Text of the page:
Shared Interest


Ethically Responsible Community Engagement Practices in an International Setting

Thursday, June 2
2:00 PM - 3:15 PM
Room: CCC, 605

Participants will learn about ethical issues in international community engagement programs, and strategies for developing and maintaining international community engagement partnerships. Presenters will examine the design and pedagogical framework underlying a program focused on the ethics of sustainable development and community engagement.

Learning Objectives:

Scot Yoder

Associate Professor
Michigan State University
East Lansing, Michigan

Scot Yoder has a BA from Goshen College, an MA from Bowling Green State University, and a PhD in Philosophy from Michigan State University. He taught at Seton Hall University before returning to MSU as a faculty member in the Department of Philosophy in 2001. Scot’s academic interests are in healthcare and environmental ethics, American pragmatism, and the philosophy of religion. Scot has led several MSU programs in Costa Rica, including one for the RCAH. "The Ethics of Ecotourism and Sustainable Development in Costa Rica" is designed for RCAH students, featuring ethics, language immersion, and civic engagement.

Vincent P. Delgado

Assistant Dean for Civic Engagement
Michigan State University
East Lansing, Michigan

Co-founder of Lansing’s Refugee Development Center and former Co-Chair of Ingham Power of We Consortium, Vincent Delgado has several decades of experience in international and refugee contexts, innovative civic engagement projects and large systems change networks.

After graduating from the University of Michigan in English Literature and Communications, Delgado worked as a print journalist, covering humanitarian issues in Central America, labor in Mexico, and politics and local government in the United States. His work has appeared in major newspapers, travel magazines, and several Washington, D.C.-based political newsletters. Before founding the RDC, he served as Resettlement Director at St. Vincent Catholic Charities, and was responsible for the mass resettlement to mid-Michigan of Afghan families following 9/11 and the Lost Boys of Sudan, among many others. The Colorado native is fluent in Spanish and has worked as an English as a Foreign Language instructor and an adjunct professor in political science.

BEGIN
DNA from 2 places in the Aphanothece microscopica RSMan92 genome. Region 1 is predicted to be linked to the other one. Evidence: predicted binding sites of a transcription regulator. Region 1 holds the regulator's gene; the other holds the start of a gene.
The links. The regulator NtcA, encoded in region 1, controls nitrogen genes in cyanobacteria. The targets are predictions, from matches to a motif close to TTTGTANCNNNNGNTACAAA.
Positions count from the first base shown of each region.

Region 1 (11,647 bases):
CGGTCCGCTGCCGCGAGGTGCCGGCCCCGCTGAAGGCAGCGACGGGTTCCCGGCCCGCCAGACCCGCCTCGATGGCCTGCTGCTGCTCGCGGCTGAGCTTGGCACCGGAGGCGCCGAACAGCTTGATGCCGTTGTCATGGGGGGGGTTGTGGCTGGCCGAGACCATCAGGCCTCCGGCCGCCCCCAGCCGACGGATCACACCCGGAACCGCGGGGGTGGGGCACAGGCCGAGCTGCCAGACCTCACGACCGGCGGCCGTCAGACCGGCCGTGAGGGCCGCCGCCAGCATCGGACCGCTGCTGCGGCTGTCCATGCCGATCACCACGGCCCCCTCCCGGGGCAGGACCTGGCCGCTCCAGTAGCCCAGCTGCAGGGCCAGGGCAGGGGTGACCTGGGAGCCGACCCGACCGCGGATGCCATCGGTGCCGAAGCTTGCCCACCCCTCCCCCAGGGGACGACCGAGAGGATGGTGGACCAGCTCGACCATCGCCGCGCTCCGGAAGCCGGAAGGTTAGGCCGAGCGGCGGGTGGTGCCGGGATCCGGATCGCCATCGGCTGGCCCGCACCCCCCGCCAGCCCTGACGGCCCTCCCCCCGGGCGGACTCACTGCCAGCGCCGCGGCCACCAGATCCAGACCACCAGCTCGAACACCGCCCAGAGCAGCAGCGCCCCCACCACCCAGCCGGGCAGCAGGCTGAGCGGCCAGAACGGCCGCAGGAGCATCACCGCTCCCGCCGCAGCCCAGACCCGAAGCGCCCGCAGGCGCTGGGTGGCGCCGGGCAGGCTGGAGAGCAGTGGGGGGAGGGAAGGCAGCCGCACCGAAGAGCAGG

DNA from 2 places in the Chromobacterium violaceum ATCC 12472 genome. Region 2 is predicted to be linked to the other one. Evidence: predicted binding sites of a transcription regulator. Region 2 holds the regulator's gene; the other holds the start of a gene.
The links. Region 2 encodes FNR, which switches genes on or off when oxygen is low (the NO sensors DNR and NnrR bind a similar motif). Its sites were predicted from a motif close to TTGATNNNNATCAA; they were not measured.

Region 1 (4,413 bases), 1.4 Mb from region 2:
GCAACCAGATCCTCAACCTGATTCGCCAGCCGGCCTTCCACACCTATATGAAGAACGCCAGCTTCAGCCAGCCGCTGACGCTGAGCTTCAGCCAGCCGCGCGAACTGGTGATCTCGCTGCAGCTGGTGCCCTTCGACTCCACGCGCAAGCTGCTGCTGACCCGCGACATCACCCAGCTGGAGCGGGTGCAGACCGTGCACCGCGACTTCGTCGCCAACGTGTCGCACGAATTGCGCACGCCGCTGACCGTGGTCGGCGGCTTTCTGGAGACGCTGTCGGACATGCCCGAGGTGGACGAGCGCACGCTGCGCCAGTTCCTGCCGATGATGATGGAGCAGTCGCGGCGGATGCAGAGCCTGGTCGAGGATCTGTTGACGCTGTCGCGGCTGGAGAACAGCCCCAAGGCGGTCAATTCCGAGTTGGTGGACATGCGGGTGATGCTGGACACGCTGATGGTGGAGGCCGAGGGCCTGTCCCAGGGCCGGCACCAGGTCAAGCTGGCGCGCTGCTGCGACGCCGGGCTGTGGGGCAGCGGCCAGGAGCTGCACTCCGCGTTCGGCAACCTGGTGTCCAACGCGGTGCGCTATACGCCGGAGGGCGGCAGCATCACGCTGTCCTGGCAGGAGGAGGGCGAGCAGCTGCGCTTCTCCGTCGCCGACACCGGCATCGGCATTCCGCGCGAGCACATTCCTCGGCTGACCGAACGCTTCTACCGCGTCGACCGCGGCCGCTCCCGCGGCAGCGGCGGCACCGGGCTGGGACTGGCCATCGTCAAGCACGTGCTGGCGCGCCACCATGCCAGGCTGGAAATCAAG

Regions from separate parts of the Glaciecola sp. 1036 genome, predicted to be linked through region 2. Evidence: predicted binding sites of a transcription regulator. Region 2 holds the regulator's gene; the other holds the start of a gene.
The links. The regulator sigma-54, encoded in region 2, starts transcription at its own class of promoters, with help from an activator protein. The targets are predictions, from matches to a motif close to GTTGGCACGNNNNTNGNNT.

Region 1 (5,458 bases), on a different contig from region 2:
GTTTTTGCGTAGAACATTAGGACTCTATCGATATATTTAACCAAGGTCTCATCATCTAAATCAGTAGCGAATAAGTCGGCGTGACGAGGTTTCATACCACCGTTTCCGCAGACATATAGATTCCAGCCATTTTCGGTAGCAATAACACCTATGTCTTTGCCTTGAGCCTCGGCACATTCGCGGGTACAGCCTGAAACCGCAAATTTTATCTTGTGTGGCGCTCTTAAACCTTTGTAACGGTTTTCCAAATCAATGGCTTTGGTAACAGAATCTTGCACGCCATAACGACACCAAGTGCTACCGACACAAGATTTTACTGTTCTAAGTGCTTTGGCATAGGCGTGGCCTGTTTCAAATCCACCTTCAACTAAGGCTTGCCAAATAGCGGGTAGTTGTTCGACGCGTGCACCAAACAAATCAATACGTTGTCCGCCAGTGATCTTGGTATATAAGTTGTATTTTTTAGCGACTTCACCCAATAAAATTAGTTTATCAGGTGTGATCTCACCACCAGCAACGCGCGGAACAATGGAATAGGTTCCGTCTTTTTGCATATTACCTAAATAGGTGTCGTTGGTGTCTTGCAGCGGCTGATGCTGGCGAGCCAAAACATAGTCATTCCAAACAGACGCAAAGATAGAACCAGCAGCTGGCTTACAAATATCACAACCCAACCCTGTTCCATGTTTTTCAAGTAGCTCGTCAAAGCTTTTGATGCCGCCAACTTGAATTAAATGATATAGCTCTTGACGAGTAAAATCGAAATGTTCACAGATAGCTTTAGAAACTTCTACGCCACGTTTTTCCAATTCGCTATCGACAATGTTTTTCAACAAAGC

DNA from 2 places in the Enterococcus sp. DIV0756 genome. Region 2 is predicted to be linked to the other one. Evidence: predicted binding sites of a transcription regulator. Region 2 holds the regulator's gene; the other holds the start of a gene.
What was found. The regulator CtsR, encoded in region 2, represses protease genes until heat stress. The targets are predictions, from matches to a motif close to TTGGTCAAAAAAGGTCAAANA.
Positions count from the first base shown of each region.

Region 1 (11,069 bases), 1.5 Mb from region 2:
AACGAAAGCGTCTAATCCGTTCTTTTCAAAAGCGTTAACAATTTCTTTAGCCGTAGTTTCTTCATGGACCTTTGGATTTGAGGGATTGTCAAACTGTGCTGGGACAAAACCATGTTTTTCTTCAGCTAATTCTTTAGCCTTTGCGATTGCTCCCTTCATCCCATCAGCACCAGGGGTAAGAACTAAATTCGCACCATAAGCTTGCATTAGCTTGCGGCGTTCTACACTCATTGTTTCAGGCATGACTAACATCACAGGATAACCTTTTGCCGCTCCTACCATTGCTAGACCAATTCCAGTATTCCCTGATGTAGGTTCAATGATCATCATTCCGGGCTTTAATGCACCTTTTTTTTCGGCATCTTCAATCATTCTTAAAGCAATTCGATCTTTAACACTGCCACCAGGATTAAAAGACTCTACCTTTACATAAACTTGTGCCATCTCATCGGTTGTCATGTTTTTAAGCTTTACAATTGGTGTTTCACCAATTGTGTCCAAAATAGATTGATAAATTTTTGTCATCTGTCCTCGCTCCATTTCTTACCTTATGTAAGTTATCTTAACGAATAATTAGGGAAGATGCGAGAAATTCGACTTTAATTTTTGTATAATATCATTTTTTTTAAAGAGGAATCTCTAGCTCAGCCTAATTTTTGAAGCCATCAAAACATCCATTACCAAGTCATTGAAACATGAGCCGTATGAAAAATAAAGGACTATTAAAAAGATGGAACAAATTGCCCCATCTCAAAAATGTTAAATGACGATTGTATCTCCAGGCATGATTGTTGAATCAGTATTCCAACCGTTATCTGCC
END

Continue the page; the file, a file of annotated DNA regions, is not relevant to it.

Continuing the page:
His current areas of interest include nonprofit management, partnership ecosystems, civic engagement curriculum development and assessment and student leadership. As a member of the Global Workshop, he published the documentary cookbook A Taste of Freedom: A Culinary Journey with America’s Refugees (2003) and was named International Humanitarian of the Year for the American Red Cross Great Lakes Region in both 2005 and 2006.


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